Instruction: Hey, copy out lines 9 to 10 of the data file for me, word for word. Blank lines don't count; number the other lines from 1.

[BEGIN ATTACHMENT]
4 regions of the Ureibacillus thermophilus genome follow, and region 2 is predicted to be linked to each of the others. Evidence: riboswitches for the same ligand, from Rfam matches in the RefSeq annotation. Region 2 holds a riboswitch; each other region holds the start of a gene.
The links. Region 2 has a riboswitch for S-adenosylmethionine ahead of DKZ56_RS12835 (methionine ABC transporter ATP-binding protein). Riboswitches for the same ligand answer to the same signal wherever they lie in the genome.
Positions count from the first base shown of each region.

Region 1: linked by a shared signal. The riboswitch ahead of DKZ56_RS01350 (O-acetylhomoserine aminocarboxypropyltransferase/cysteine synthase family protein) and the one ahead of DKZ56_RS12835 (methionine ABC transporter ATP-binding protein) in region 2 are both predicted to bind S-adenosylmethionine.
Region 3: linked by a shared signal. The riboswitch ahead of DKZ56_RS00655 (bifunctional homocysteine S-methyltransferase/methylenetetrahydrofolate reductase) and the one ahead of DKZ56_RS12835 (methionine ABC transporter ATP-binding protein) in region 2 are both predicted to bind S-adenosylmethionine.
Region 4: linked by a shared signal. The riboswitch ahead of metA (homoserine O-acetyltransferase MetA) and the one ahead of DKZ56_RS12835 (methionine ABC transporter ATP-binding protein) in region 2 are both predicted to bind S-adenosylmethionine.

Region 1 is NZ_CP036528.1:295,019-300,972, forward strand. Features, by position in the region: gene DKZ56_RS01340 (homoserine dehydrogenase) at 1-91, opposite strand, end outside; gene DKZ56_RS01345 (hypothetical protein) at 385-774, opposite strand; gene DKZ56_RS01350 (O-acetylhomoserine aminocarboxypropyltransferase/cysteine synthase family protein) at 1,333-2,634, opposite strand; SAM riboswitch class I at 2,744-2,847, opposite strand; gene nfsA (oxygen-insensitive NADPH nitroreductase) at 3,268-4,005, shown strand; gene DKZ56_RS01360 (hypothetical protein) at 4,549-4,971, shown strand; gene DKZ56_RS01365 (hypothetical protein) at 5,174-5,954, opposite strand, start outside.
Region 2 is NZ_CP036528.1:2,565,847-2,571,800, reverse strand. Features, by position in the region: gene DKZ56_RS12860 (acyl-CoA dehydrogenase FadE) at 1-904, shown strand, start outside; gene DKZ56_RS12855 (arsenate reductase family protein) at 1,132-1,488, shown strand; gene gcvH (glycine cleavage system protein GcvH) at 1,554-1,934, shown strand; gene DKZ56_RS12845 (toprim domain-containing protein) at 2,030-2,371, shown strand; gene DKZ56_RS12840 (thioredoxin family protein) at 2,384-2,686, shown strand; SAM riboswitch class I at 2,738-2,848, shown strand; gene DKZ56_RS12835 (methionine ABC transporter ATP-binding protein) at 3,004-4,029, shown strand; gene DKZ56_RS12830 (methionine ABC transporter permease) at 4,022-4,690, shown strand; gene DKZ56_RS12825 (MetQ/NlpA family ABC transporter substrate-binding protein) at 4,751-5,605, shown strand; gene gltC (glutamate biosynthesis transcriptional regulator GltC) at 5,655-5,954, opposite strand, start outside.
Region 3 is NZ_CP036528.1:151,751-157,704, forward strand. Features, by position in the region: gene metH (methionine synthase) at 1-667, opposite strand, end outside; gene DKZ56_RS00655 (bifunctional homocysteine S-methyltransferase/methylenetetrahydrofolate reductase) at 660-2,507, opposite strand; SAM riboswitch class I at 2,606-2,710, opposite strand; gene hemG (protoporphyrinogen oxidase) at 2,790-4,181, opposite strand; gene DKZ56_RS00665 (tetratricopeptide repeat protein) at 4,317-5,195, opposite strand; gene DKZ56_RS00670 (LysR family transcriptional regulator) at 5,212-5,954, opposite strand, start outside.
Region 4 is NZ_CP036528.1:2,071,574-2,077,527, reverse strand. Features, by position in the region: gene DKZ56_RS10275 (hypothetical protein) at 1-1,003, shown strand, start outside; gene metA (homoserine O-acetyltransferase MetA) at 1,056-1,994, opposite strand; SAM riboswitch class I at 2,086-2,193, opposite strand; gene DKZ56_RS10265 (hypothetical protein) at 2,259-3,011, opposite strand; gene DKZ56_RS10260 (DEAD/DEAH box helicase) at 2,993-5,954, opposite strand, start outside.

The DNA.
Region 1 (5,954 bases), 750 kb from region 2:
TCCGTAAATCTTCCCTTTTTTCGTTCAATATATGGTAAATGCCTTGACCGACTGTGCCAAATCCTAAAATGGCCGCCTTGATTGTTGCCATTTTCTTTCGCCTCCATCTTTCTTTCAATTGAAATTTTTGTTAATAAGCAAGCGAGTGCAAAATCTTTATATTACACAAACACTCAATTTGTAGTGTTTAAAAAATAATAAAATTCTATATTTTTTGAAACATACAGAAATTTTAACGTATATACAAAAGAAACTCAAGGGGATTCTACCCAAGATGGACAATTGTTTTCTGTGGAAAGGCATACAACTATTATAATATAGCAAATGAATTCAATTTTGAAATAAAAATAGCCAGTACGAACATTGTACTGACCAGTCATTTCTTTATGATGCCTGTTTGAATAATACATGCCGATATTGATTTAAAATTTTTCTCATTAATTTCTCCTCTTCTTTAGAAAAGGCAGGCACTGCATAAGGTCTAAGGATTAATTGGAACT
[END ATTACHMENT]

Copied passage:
Region 3 is NZ_CP036528.1:151,751-157,704, forward strand. Features, by position in the region: gene metH (methionine synthase) at 1-667, opposite strand, end outside; gene DKZ56_RS00655 (bifunctional homocysteine S-methyltransferase/methylenetetrahydrofolate reductase) at 660-2,507, opposite strand; SAM riboswitch class I at 2,606-2,710, opposite strand; gene hemG (protoporphyrinogen oxidase) at 2,790-4,181, opposite strand; gene DKZ56_RS00665 (tetratricopeptide repeat protein) at 4,317-5,195, opposite strand; gene DKZ56_RS00670 (LysR family transcriptional regulator) at 5,212-5,954, opposite strand, start outside.
Region 4 is NZ_CP036528.1:2,071,574-2,077,527, reverse strand. Features, by position in the region: gene DKZ56_RS10275 (hypothetical protein) at 1-1,003, shown strand, start outside; gene metA (homoserine O-acetyltransferase MetA) at 1,056-1,994, opposite strand; SAM riboswitch class I at 2,086-2,193, opposite strand; gene DKZ56_RS10265 (hypothetical protein) at 2,259-3,011, opposite strand; gene DKZ56_RS10260 (DEAD/DEAH box helicase) at 2,993-5,954, opposite strand, start outside.